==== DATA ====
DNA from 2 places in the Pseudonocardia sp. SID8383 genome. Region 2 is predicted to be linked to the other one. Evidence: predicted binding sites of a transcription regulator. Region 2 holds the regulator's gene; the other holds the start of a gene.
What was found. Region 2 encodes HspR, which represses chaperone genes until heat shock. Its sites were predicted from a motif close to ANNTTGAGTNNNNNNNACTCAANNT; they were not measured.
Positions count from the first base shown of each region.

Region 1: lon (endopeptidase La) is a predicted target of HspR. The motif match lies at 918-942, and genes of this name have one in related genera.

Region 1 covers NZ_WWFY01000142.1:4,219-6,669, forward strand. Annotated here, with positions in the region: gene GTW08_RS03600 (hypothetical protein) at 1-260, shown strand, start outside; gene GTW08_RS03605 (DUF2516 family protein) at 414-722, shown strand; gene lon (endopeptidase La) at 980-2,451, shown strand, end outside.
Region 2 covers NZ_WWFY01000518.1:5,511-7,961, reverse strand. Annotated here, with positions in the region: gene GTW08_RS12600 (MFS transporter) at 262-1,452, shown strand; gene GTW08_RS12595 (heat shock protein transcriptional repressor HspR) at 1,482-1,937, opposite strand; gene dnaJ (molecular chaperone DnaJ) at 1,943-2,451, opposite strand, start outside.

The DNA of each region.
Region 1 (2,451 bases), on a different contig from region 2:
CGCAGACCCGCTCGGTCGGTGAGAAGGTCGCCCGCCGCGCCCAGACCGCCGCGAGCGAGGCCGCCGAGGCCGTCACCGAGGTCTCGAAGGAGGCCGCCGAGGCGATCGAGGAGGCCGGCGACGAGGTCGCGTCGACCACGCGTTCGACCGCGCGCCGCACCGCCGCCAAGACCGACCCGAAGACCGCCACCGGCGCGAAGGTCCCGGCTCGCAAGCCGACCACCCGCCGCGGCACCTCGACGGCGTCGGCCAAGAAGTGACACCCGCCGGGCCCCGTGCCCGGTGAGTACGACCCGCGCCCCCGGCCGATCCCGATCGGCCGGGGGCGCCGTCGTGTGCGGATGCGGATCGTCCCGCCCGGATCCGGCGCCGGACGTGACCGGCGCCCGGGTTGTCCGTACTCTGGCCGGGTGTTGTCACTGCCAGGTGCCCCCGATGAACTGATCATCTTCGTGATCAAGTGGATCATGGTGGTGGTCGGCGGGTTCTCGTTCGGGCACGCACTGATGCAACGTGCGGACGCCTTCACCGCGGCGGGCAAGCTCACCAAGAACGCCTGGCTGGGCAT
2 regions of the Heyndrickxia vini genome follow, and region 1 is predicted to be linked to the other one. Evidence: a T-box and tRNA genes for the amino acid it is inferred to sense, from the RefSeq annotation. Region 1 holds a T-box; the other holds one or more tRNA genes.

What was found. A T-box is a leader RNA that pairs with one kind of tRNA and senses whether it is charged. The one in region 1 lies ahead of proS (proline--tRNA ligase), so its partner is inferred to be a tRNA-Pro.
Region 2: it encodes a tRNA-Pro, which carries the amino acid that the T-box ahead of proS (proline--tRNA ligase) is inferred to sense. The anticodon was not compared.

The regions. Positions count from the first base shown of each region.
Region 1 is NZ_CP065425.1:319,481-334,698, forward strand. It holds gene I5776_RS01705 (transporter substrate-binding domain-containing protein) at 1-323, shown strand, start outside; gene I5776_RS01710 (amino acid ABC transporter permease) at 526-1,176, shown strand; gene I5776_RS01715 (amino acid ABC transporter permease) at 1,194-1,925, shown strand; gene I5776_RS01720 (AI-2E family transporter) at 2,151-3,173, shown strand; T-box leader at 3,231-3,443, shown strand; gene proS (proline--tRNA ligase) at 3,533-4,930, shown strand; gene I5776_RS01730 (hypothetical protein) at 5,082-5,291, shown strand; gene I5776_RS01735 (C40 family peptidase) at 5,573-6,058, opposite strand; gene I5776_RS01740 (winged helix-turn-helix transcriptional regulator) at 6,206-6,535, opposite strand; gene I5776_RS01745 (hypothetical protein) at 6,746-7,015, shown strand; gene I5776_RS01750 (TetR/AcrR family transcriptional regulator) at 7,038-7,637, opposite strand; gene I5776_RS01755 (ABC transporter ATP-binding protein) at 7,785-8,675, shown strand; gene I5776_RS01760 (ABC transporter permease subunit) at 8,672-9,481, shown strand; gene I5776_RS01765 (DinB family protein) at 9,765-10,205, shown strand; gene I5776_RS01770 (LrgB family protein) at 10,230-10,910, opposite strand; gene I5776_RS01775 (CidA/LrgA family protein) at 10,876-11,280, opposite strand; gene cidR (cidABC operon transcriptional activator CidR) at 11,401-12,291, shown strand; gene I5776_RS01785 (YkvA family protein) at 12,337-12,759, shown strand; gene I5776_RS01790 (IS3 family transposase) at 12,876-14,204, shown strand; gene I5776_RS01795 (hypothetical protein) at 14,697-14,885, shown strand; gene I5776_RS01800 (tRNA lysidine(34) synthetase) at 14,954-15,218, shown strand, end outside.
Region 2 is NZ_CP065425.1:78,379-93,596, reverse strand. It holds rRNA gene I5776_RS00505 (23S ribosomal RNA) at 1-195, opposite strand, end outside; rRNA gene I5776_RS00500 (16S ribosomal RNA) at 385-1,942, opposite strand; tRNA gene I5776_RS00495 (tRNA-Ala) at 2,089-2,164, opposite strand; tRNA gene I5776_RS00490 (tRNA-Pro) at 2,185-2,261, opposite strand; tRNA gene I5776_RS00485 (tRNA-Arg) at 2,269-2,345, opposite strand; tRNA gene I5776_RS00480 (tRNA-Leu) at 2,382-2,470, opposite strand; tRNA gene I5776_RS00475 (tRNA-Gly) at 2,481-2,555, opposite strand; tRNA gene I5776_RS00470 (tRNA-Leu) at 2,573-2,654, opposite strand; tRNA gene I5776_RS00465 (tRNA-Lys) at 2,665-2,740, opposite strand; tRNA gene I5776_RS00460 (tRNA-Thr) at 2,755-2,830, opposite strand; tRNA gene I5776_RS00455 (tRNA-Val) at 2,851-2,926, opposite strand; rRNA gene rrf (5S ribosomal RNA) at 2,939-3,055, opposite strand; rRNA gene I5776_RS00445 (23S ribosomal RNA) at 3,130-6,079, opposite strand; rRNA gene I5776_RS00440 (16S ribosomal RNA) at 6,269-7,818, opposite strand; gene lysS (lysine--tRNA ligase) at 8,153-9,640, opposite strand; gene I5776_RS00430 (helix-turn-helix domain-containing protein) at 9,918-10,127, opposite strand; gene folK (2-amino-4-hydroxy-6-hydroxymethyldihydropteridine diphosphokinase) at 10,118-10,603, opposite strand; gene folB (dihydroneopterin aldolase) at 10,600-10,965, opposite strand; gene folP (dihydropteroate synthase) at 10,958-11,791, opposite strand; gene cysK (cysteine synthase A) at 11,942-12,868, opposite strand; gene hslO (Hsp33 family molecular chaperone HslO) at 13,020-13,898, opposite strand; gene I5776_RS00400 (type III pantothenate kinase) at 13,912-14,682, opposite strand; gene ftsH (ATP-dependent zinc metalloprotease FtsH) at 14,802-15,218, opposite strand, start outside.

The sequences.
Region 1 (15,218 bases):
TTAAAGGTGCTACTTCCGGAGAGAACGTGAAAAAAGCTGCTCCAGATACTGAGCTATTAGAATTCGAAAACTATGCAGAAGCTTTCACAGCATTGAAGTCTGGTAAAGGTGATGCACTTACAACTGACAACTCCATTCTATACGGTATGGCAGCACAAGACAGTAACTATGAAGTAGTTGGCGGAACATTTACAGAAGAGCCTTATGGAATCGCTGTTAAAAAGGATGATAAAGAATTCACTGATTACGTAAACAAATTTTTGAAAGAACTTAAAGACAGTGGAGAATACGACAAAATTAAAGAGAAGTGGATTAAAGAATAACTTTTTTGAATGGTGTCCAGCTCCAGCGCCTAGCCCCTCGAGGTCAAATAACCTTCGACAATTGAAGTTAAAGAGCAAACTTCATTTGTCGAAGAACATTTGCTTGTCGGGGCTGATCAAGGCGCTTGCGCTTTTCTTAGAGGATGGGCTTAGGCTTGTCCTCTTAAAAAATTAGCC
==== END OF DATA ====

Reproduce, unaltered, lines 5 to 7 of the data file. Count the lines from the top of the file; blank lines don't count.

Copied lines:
Region 1 covers NZ_WWFY01000142.1:4,219-6,669, forward strand. Annotated here, with positions in the region: gene GTW08_RS03600 (hypothetical protein) at 1-260, shown strand, start outside; gene GTW08_RS03605 (DUF2516 family protein) at 414-722, shown strand; gene lon (endopeptidase La) at 980-2,451, shown strand, end outside.
Region 2 covers NZ_WWFY01000518.1:5,511-7,961, reverse strand. Annotated here, with positions in the region: gene GTW08_RS12600 (MFS transporter) at 262-1,452, shown strand; gene GTW08_RS12595 (heat shock protein transcriptional repressor HspR) at 1,482-1,937, opposite strand; gene dnaJ (molecular chaperone DnaJ) at 1,943-2,451, opposite strand, start outside.

The DNA of each region.